Archive for MLB

Wilton Wilts Comeback Hopes.

Posted in Astros rivals, Houston Astros with tags , , , , , , , , on April 14, 2011 by Astropolithecus

You know, for a guy that is constantly praised for his great stuff and his former consistently great performance by the Astros radio crew, I myself am beginning to wonder. He’s got excellent stuff sometimes, and I like him, but good God, I’ve rarely seen a reliever prop open a door like he did tonight. When your own error is the icing on a three run gimme cake for the Cubs, that is a terrible outing. Still, I say we give “Lopey” a few more starts to work out of it before we start the fan panic.  After all, Lyon is throwing much better now that his hideous opening day is more in the  rearview mirror.

Here is Zambrano’s take on the subject:

Anger-managed.

Thanks Z, I couldn’t agree more. Derrek Lee sends his regards.

So Astros fans, we are an awful 3-9 to begin this season, and the worst part is I doubt very many of us are surprised. It’s embarrassing, especially with Berkman and Oswalt currently succeeding elsewhere, and even Pirates fans eyeing us with pity.

I will say this, though. And I mean it with that squirrelly instinct that rises up in me from time to time (an instinct I often laugh off and doubt but usually ends up being right): the Astros have looked pretty good in their nine losses. Sure, certain parts of the squad have played horrendously, and at inopportune moments, and our bullpen worries me more than it has in a long time, but we are in all of these games.

Our two comebacks against the Cubs fell short, but there we were, actually battling and playing with spirit. The team even seems confident.  I have a feeling that if a few breaks tip our way, we may start playing more consistently, we may get hot, and float right around .500 until the all-star break, which for Houston would be solid progress.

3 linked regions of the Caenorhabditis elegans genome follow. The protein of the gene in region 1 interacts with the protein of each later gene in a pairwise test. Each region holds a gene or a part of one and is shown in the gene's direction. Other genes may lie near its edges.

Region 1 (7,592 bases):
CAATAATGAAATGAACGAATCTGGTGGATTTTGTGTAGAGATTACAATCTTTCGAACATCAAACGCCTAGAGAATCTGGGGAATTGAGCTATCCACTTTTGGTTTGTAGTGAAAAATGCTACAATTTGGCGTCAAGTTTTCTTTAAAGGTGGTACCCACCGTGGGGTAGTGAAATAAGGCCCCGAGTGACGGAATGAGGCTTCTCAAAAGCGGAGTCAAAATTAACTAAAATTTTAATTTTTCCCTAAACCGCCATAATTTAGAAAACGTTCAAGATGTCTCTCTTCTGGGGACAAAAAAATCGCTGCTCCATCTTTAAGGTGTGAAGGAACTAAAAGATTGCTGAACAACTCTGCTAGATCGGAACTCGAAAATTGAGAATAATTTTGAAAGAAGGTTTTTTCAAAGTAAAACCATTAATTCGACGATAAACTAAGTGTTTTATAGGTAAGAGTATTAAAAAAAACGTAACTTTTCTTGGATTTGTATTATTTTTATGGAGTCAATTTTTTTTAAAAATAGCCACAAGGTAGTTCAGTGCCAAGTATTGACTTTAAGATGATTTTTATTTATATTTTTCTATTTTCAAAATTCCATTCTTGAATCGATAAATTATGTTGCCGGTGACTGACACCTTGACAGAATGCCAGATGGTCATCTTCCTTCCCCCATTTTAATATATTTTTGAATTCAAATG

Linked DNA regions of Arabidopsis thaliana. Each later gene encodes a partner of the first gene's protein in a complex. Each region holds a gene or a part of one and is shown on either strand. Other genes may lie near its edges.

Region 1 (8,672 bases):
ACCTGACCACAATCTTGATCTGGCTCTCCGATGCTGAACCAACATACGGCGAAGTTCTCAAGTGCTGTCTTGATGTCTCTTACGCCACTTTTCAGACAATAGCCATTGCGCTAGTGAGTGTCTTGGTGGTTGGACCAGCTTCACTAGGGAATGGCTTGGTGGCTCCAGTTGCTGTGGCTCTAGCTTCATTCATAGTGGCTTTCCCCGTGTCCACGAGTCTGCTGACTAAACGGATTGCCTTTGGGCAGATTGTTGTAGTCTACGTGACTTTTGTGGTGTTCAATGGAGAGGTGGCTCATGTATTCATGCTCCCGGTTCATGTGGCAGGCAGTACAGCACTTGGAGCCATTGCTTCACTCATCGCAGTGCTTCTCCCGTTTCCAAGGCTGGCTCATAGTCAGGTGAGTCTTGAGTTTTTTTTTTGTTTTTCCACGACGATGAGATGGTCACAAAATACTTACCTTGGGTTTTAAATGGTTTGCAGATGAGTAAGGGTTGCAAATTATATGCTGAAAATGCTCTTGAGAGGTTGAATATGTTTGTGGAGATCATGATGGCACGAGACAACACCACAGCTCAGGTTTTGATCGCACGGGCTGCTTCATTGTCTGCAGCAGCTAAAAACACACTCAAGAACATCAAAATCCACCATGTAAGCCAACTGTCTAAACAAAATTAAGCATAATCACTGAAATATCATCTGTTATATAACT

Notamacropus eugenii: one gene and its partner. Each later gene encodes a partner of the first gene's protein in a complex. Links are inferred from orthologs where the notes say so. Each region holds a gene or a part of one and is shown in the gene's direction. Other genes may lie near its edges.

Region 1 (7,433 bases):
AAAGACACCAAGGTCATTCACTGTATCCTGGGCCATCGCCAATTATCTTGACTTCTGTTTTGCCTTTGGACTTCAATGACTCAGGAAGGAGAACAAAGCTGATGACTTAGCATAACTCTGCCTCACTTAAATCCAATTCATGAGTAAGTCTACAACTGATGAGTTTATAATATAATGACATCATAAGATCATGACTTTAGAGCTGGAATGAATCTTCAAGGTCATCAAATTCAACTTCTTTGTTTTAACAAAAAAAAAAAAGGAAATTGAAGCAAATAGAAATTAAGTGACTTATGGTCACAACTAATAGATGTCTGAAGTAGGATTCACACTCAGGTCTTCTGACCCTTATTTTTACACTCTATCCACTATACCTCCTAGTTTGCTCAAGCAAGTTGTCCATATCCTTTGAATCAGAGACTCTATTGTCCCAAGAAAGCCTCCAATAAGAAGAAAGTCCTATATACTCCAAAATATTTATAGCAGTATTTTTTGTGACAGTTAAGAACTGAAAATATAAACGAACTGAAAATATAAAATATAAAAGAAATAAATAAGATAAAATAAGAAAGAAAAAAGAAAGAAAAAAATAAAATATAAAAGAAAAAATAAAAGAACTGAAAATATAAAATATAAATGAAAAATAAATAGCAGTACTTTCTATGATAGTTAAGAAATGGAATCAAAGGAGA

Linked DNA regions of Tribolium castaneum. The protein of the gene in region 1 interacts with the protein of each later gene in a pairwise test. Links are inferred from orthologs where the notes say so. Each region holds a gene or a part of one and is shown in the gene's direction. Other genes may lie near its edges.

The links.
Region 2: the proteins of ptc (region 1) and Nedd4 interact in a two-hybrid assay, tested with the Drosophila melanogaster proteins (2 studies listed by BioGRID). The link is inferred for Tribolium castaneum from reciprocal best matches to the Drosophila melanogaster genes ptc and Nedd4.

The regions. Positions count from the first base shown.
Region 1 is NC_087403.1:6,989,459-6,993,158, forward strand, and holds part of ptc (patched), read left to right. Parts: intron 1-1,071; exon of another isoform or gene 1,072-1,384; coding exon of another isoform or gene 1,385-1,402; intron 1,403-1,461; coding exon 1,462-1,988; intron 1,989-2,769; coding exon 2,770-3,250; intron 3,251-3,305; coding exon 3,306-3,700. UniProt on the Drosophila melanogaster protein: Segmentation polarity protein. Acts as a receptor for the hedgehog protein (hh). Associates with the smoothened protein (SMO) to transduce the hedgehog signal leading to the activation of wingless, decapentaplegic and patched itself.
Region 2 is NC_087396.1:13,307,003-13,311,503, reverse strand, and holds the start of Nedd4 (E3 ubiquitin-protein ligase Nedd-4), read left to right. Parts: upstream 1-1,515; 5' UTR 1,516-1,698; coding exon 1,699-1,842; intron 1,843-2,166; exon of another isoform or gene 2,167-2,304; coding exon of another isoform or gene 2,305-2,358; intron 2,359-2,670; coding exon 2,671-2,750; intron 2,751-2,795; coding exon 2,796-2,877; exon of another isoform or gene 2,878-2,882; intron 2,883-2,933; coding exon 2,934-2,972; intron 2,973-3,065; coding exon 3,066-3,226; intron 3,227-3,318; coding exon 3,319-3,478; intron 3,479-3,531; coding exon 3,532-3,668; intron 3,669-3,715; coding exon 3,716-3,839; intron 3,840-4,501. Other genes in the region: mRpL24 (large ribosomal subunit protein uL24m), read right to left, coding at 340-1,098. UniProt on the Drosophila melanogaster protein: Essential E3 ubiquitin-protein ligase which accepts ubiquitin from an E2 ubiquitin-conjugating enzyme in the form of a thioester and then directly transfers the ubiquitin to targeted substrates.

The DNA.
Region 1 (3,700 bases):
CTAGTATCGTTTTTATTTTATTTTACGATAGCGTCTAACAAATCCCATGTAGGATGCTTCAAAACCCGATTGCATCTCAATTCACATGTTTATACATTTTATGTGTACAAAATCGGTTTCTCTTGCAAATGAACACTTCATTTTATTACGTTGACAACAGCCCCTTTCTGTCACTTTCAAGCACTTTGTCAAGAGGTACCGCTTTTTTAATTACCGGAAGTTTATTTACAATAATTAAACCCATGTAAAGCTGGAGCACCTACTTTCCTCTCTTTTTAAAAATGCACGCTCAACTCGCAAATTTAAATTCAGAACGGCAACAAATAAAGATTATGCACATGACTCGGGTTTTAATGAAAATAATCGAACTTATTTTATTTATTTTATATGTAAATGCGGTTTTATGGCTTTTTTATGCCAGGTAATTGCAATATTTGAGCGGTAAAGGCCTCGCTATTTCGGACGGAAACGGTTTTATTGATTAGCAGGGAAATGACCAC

The Padres, hitting poorly, stroll into town tomorrow night. They always seem to beat the pants off of us, but if we can take three of four, we might see a young and dismissed squad hit a hot streak.

We’re a few bad innings from being 6-6, and that, believe it or avoid it, is good news.

Astropolithecus

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It’s Official Astros Fans: Never Gonna Happen 2010

Posted in Astros rivals, Houston Astros with tags , , , , , , , , , , , , , on June 19, 2010 by Astropolithecus

Folks,

Though our fair broadcasters on both radio and television might gloss over  a very ugly season by not saying anything very negative or critical, I want to make an announcement. Houston is done as of today, June 19th. This is from an eternal Astros optimist.

We are a crap team this year, and for the first time since I can remember I’m questioning the effort team wide, which bothers me deeply. Oswalt wants to leave, and rightly so.

I say blow it up and start all over.  Youth movement in Houston helmed by new hitting coach Bagwell is about the best we can hope for in the next two years.   Buckle down, ladies and gentlemen, judging by the listless nature of this mediocre squad, your fandom will be tested Pittsburgh Pirates style until the blessed day in early October when this train wreck(Wooo!Wooo! my ass) is over.

I knew the playoffs would be a miracle, but I never imagined what I’ve been watching these last 3 months. Only up from here, I hope.

Onward and Upward,

Berkmaniac

Astros Sweep Cardinals!

Posted in Houston Astros with tags , , , , , , , on July 23, 2009 by Cabeza De Vaca